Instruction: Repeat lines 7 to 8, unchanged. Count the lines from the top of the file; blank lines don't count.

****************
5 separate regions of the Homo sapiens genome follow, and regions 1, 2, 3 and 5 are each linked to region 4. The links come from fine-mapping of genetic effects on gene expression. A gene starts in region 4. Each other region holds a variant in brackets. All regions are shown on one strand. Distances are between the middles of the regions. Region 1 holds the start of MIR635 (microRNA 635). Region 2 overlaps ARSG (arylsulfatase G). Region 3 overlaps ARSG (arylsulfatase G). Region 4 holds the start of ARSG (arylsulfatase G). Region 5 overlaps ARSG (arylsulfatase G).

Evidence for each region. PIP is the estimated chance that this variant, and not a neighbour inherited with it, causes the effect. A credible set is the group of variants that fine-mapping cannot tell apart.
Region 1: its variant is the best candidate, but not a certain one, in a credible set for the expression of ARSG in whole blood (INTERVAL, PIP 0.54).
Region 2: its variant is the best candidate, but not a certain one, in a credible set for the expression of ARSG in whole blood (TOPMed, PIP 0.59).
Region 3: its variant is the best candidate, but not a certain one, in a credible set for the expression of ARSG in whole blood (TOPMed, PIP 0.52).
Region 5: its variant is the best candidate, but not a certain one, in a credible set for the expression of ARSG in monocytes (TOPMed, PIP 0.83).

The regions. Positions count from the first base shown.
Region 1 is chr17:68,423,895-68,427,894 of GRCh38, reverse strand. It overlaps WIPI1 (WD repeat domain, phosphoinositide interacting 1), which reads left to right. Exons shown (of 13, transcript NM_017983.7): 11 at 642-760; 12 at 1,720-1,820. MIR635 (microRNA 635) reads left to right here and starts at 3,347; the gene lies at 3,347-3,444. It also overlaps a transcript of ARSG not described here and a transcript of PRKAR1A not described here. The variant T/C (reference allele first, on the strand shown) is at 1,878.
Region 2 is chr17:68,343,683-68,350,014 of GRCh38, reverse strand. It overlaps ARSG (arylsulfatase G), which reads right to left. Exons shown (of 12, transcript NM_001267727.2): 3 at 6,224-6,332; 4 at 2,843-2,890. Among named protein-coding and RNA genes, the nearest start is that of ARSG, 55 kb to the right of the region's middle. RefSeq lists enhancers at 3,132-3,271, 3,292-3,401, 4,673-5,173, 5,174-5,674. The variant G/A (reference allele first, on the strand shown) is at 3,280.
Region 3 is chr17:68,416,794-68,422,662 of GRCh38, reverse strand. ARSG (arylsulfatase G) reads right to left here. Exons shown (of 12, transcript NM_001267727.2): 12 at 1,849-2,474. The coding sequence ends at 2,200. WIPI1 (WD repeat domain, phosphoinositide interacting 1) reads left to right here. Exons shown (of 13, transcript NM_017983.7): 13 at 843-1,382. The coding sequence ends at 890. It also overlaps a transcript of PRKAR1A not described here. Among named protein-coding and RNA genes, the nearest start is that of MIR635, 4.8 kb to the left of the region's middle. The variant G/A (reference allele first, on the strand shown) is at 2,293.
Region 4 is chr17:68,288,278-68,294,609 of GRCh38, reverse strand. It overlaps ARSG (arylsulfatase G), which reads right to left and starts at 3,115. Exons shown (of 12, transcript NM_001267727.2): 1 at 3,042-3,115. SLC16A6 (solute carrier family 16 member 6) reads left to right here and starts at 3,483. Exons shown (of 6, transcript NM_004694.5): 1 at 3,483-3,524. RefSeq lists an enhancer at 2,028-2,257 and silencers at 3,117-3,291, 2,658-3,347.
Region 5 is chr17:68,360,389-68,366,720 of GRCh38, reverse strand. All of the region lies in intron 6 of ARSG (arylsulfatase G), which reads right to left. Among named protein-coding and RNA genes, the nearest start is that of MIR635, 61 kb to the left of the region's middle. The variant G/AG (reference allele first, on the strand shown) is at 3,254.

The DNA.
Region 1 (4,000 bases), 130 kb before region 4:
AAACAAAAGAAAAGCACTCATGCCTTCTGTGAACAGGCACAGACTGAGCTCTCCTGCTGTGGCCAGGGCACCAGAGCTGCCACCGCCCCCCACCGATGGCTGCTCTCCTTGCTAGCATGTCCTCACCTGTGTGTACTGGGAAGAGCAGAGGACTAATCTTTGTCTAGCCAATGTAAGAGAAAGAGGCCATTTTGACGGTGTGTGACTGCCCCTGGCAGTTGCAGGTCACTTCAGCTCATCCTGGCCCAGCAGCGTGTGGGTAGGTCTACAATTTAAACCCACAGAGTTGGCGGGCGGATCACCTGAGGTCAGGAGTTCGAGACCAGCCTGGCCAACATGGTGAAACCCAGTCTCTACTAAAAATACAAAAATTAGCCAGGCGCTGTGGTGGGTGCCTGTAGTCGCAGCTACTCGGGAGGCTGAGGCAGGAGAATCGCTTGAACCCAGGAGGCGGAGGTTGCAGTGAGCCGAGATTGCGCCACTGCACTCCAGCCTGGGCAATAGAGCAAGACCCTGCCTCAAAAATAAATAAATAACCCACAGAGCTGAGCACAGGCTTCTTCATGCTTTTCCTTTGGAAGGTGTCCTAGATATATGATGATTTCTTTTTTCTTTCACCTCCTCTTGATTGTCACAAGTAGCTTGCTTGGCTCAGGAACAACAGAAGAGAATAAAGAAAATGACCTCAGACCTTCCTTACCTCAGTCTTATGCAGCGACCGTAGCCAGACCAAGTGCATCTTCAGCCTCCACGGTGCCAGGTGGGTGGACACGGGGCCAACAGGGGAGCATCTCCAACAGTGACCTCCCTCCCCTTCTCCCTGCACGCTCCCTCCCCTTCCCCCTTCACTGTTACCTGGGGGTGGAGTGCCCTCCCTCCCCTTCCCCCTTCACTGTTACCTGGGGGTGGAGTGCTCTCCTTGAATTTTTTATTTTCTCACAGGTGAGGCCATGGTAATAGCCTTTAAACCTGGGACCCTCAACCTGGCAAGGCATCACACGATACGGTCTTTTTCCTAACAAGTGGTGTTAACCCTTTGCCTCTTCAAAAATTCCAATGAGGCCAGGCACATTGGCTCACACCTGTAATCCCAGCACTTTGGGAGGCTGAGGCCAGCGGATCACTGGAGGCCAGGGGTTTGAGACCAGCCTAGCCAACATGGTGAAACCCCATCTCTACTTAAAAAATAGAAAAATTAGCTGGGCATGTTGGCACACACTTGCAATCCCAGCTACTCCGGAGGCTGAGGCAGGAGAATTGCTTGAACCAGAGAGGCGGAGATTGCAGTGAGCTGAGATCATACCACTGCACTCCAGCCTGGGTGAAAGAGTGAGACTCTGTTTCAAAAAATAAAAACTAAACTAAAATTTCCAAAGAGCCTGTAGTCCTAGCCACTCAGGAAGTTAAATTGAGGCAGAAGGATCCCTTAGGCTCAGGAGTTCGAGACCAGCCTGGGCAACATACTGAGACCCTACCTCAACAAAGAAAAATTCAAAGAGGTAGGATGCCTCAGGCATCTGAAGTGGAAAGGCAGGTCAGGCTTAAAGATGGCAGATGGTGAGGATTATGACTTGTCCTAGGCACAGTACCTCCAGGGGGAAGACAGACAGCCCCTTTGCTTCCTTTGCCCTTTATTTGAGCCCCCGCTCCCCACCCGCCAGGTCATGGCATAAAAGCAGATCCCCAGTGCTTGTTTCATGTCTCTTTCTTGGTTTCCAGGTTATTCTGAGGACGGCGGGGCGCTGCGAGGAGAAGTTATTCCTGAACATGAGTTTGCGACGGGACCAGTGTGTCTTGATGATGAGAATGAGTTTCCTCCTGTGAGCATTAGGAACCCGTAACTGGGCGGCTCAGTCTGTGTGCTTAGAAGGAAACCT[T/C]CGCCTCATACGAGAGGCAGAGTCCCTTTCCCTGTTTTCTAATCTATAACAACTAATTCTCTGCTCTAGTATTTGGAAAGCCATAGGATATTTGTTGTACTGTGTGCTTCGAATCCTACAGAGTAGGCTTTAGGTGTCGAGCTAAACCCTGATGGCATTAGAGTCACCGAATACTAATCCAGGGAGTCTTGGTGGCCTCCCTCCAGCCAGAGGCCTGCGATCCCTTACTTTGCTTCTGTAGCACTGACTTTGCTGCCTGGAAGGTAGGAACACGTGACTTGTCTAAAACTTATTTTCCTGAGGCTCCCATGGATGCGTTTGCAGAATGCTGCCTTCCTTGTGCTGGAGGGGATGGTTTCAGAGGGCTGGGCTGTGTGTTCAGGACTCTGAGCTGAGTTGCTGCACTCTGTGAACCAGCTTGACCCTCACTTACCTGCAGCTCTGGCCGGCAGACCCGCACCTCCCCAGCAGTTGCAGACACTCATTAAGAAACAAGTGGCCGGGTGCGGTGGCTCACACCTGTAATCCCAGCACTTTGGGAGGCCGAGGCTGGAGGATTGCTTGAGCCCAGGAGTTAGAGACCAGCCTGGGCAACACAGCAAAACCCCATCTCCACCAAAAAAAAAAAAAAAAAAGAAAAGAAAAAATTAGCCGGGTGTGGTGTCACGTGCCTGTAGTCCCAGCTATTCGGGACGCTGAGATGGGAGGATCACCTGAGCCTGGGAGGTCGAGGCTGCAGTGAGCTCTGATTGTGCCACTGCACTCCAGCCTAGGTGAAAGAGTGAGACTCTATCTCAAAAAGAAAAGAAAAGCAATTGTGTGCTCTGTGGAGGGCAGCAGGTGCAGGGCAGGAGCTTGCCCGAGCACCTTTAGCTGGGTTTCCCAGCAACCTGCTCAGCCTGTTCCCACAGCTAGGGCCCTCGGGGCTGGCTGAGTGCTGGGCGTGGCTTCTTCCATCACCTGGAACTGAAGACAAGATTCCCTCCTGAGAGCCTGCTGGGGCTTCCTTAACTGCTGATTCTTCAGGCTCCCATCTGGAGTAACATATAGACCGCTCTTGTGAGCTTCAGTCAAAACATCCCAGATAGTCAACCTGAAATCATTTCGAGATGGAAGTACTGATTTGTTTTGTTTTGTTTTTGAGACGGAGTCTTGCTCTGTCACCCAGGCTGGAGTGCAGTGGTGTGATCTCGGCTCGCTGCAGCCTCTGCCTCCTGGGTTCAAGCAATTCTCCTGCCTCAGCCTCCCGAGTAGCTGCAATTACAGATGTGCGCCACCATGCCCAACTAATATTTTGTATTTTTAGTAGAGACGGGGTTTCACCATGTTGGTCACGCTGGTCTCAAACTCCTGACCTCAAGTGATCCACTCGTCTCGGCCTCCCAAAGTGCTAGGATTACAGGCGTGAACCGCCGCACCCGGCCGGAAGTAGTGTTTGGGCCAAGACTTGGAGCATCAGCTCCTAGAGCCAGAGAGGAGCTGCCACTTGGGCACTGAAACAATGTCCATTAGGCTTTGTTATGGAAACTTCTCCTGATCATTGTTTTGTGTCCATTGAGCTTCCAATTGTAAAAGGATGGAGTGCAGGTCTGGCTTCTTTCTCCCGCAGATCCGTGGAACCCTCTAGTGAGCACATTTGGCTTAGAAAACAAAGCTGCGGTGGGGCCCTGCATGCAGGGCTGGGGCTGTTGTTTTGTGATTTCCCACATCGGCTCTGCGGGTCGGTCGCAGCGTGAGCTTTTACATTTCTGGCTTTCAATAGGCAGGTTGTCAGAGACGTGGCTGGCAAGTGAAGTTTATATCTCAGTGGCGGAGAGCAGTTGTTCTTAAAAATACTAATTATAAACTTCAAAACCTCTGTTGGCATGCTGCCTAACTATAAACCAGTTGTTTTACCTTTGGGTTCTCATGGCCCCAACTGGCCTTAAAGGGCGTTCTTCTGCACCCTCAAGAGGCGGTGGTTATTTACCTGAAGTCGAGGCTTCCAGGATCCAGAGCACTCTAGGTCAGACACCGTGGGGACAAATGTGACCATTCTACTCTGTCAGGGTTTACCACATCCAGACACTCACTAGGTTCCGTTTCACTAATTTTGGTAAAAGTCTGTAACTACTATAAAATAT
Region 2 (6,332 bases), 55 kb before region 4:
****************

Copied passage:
The regions. Positions count from the first base shown.
Region 1 is chr17:68,423,895-68,427,894 of GRCh38, reverse strand. It overlaps WIPI1 (WD repeat domain, phosphoinositide interacting 1), which reads left to right. Exons shown (of 13, transcript NM_017983.7): 11 at 642-760; 12 at 1,720-1,820. MIR635 (microRNA 635) reads left to right here and starts at 3,347; the gene lies at 3,347-3,444. It also overlaps a transcript of ARSG not described here and a transcript of PRKAR1A not described here. The variant T/C (reference allele first, on the strand shown) is at 1,878.